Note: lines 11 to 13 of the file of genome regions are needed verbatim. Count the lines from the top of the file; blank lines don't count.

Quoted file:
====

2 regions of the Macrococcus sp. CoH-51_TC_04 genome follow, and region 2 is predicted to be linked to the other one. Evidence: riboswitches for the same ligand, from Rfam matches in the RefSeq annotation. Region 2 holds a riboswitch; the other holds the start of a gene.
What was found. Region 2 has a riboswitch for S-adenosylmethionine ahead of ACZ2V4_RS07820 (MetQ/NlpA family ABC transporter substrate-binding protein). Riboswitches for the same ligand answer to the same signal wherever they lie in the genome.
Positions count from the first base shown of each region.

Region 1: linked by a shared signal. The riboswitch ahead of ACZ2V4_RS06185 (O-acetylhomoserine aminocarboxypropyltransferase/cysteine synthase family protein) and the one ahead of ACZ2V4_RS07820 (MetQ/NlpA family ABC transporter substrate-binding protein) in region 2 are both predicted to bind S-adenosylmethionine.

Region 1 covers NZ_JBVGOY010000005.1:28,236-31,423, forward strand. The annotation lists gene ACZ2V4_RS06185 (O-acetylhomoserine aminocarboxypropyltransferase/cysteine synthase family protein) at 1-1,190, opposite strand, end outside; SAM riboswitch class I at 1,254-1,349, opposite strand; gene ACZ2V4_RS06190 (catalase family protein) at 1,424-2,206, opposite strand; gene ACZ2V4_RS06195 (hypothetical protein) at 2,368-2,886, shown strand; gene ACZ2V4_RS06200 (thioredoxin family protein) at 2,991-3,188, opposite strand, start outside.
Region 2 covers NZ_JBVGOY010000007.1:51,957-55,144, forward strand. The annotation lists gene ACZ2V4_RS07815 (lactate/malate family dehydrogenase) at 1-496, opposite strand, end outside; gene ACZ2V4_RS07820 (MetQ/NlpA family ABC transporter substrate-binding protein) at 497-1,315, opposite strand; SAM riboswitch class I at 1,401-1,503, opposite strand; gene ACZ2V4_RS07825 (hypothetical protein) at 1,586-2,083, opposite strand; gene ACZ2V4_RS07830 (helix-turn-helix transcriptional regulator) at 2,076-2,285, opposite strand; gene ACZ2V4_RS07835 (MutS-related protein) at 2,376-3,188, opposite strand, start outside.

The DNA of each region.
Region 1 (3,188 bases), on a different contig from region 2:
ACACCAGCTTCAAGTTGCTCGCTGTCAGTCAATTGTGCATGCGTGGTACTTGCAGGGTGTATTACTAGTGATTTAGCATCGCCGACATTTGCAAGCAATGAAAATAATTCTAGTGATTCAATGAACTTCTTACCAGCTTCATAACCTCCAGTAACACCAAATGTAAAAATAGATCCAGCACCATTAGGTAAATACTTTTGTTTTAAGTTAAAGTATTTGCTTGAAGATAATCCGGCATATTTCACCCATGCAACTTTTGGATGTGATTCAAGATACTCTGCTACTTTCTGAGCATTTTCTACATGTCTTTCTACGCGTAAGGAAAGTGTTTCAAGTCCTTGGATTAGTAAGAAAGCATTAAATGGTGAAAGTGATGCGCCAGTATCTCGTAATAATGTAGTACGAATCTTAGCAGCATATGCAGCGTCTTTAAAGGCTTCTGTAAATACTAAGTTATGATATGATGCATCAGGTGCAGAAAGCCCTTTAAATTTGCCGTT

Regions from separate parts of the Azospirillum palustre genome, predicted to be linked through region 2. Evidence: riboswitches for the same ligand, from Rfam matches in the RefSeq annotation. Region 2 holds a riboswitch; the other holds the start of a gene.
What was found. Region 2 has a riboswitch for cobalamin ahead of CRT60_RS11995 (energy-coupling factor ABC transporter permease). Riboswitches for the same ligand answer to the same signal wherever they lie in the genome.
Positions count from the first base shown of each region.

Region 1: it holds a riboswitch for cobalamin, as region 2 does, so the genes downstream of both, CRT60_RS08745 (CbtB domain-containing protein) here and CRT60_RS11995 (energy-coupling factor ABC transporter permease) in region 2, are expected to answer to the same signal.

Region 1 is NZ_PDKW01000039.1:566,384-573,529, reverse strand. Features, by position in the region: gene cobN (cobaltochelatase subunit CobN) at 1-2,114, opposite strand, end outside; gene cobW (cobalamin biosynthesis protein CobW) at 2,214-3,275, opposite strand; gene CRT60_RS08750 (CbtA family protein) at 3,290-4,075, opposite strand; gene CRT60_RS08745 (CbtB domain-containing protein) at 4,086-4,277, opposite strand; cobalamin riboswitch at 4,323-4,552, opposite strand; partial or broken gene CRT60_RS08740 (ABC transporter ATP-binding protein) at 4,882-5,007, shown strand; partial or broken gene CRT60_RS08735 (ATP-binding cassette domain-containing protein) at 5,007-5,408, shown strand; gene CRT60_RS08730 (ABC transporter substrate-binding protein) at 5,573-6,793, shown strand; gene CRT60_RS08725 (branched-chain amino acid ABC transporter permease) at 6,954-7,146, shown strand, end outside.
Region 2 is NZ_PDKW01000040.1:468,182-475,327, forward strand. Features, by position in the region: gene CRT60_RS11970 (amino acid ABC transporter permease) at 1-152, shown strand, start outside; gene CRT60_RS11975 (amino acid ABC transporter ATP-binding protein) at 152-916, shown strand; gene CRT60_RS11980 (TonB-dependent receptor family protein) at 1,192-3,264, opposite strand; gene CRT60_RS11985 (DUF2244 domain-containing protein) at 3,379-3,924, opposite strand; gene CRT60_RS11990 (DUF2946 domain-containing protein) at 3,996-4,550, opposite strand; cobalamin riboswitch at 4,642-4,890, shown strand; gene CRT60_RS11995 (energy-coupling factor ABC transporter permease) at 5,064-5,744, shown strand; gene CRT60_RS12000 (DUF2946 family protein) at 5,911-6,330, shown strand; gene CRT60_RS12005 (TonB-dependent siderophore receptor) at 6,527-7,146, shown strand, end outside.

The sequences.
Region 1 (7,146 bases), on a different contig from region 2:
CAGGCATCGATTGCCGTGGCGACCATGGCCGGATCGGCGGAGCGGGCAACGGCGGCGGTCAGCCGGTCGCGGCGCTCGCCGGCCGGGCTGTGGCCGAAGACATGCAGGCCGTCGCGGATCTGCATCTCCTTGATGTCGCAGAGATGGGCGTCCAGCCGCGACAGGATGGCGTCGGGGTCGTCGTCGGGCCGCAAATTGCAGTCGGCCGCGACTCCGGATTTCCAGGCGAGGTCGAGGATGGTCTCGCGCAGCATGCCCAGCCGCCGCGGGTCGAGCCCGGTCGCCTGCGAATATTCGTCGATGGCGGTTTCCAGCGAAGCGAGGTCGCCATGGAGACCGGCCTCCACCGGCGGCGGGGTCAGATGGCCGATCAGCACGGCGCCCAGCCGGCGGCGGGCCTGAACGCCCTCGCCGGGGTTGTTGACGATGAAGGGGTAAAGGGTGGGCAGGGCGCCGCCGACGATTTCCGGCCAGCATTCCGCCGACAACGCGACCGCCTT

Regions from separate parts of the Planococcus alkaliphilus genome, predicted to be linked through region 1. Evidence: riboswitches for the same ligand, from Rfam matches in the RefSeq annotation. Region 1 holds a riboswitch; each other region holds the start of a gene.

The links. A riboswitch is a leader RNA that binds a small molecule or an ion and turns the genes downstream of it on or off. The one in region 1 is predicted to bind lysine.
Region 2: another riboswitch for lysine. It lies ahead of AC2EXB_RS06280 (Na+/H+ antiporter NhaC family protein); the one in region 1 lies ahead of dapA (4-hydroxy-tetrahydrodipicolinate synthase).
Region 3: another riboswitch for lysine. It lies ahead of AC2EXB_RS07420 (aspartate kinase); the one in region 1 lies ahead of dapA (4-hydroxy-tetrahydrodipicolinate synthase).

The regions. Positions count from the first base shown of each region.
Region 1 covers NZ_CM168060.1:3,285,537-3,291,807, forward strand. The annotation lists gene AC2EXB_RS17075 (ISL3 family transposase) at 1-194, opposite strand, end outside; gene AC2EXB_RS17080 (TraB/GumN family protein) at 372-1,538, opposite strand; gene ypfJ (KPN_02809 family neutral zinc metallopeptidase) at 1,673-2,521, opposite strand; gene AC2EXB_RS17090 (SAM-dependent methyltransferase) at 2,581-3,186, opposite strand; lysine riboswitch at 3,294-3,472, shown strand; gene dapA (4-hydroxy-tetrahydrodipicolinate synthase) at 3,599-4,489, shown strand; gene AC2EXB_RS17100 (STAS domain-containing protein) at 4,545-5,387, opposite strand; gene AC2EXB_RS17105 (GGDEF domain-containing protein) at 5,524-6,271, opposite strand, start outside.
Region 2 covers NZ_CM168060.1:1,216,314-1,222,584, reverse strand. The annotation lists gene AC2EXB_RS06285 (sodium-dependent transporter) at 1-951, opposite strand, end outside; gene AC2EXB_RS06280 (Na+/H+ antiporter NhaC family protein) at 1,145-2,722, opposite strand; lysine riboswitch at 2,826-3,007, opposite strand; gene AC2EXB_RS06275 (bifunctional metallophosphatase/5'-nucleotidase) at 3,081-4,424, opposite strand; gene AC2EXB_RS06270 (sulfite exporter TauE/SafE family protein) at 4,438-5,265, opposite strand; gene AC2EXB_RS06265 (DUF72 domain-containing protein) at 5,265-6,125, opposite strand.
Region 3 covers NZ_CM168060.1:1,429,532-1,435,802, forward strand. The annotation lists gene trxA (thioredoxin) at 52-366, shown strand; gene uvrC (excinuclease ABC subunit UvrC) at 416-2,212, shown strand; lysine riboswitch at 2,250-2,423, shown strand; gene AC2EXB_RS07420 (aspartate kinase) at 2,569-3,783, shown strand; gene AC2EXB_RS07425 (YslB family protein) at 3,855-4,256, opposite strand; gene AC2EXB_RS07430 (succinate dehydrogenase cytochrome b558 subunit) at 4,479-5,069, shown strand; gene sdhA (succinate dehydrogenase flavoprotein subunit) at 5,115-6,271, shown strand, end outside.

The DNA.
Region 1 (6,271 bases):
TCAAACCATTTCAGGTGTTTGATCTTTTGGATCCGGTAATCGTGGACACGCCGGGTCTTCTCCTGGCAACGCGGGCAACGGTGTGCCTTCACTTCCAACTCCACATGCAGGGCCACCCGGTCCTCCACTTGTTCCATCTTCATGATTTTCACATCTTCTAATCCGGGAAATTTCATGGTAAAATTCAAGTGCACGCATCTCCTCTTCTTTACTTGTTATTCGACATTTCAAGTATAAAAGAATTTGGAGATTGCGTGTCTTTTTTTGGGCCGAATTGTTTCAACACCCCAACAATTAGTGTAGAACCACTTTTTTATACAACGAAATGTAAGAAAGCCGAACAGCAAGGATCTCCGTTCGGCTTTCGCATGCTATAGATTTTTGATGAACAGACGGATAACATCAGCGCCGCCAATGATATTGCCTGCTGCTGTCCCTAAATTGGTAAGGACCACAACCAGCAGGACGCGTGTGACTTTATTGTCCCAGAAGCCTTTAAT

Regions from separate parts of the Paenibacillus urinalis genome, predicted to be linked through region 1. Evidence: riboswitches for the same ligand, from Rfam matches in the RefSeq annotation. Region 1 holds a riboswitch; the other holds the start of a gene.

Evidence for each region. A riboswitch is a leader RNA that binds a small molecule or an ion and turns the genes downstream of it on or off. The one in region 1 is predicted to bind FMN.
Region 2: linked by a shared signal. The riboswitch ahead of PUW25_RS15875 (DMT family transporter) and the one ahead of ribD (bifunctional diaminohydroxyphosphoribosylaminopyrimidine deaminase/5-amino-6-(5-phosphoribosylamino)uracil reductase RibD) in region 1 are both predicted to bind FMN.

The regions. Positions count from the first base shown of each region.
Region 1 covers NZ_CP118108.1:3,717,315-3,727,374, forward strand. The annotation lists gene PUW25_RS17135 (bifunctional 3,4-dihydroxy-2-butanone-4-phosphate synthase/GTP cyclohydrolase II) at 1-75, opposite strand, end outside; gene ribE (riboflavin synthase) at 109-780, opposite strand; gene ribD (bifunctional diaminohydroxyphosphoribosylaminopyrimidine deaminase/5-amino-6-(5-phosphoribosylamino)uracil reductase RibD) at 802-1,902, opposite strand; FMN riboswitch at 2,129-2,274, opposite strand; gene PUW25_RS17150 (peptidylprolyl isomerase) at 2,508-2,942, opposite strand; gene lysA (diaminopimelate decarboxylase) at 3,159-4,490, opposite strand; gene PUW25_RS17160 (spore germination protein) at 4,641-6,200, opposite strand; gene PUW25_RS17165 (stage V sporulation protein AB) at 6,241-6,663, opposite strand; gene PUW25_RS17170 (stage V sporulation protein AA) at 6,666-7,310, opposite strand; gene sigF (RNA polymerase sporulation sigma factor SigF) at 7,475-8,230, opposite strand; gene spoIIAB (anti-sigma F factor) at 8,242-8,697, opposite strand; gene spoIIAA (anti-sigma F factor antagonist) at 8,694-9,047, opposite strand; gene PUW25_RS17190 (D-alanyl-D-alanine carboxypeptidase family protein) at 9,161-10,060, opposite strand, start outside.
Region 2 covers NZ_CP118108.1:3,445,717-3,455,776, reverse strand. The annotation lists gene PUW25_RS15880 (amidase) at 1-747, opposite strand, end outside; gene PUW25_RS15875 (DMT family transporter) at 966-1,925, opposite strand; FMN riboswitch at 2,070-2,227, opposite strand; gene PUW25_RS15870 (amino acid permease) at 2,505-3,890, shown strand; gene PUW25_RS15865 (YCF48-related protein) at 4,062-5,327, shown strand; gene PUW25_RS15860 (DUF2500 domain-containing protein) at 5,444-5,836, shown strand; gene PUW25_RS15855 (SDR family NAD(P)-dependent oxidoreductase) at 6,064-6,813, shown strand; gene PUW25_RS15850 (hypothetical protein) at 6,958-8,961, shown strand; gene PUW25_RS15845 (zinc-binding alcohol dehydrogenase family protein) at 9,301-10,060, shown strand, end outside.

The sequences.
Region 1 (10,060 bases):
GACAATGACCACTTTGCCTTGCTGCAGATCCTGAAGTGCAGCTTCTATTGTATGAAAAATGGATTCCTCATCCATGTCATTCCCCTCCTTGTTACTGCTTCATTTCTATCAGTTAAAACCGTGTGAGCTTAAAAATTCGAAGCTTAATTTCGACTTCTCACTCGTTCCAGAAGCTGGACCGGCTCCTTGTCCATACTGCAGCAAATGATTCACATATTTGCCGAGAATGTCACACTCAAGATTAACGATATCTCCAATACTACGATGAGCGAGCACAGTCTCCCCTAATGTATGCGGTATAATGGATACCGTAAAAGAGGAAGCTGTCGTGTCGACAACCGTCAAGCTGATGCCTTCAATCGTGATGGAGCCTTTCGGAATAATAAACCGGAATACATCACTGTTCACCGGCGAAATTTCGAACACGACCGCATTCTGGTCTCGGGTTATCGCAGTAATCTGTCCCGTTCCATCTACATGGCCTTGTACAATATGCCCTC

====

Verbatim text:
What was found. Region 2 has a riboswitch for cobalamin ahead of CRT60_RS11995 (energy-coupling factor ABC transporter permease). Riboswitches for the same ligand answer to the same signal wherever they lie in the genome.
Positions count from the first base shown of each region.

Region 1: it holds a riboswitch for cobalamin, as region 2 does, so the genes downstream of both, CRT60_RS08745 (CbtB domain-containing protein) here and CRT60_RS11995 (energy-coupling factor ABC transporter permease) in region 2, are expected to answer to the same signal.